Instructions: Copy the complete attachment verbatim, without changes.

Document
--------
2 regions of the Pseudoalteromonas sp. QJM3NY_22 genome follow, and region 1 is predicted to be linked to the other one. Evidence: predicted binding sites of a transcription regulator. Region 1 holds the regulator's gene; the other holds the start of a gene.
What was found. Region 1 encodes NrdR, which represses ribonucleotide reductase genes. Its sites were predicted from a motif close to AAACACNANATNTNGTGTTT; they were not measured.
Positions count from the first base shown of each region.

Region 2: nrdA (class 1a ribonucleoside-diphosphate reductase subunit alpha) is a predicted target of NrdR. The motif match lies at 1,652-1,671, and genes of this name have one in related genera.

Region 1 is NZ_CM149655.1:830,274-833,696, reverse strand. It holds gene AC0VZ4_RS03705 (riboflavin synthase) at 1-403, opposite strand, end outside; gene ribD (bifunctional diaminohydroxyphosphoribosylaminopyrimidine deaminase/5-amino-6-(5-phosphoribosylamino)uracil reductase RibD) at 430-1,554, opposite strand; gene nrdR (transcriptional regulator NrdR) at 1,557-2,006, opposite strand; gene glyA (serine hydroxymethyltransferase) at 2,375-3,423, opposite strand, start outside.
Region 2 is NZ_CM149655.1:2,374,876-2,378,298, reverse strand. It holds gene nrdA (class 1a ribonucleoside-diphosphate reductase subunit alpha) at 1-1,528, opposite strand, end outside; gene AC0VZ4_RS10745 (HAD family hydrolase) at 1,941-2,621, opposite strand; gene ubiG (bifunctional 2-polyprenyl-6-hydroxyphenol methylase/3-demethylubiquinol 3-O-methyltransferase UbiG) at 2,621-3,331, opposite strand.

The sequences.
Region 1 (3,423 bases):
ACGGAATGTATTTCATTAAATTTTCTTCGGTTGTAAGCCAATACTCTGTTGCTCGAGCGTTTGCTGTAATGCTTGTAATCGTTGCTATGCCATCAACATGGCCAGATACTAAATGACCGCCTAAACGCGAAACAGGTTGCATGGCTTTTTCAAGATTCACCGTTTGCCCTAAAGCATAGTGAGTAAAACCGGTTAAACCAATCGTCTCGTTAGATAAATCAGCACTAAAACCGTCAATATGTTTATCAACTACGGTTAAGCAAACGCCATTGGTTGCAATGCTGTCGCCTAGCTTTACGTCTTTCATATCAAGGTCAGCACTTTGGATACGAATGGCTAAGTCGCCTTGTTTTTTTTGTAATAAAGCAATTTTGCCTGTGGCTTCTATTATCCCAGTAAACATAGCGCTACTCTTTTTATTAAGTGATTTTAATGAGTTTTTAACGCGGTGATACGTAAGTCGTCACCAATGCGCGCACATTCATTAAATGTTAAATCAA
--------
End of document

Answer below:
2 regions of the Pseudoalteromonas sp. QJM3NY_22 genome follow, and region 1 is predicted to be linked to the other one. Evidence: predicted binding sites of a transcription regulator. Region 1 holds the regulator's gene; the other holds the start of a gene.
What was found. Region 1 encodes NrdR, which represses ribonucleotide reductase genes. Its sites were predicted from a motif close to AAACACNANATNTNGTGTTT; they were not measured.
Positions count from the first base shown of each region.

Region 2: nrdA (class 1a ribonucleoside-diphosphate reductase subunit alpha) is a predicted target of NrdR. The motif match lies at 1,652-1,671, and genes of this name have one in related genera.

Region 1 is NZ_CM149655.1:830,274-833,696, reverse strand. It holds gene AC0VZ4_RS03705 (riboflavin synthase) at 1-403, opposite strand, end outside; gene ribD (bifunctional diaminohydroxyphosphoribosylaminopyrimidine deaminase/5-amino-6-(5-phosphoribosylamino)uracil reductase RibD) at 430-1,554, opposite strand; gene nrdR (transcriptional regulator NrdR) at 1,557-2,006, opposite strand; gene glyA (serine hydroxymethyltransferase) at 2,375-3,423, opposite strand, start outside.
Region 2 is NZ_CM149655.1:2,374,876-2,378,298, reverse strand. It holds gene nrdA (class 1a ribonucleoside-diphosphate reductase subunit alpha) at 1-1,528, opposite strand, end outside; gene AC0VZ4_RS10745 (HAD family hydrolase) at 1,941-2,621, opposite strand; gene ubiG (bifunctional 2-polyprenyl-6-hydroxyphenol methylase/3-demethylubiquinol 3-O-methyltransferase UbiG) at 2,621-3,331, opposite strand.

The sequences.
Region 1 (3,423 bases):
ACGGAATGTATTTCATTAAATTTTCTTCGGTTGTAAGCCAATACTCTGTTGCTCGAGCGTTTGCTGTAATGCTTGTAATCGTTGCTATGCCATCAACATGGCCAGATACTAAATGACCGCCTAAACGCGAAACAGGTTGCATGGCTTTTTCAAGATTCACCGTTTGCCCTAAAGCATAGTGAGTAAAACCGGTTAAACCAATCGTCTCGTTAGATAAATCAGCACTAAAACCGTCAATATGTTTATCAACTACGGTTAAGCAAACGCCATTGGTTGCAATGCTGTCGCCTAGCTTTACGTCTTTCATATCAAGGTCAGCACTTTGGATACGAATGGCTAAGTCGCCTTGTTTTTTTTGTAATAAAGCAATTTTGCCTGTGGCTTCTATTATCCCAGTAAACATAGCGCTACTCTTTTTATTAAGTGATTTTAATGAGTTTTTAACGCGGTGATACGTAAGTCGTCACCAATGCGCGCACATTCATTAAATGTTAAATCAA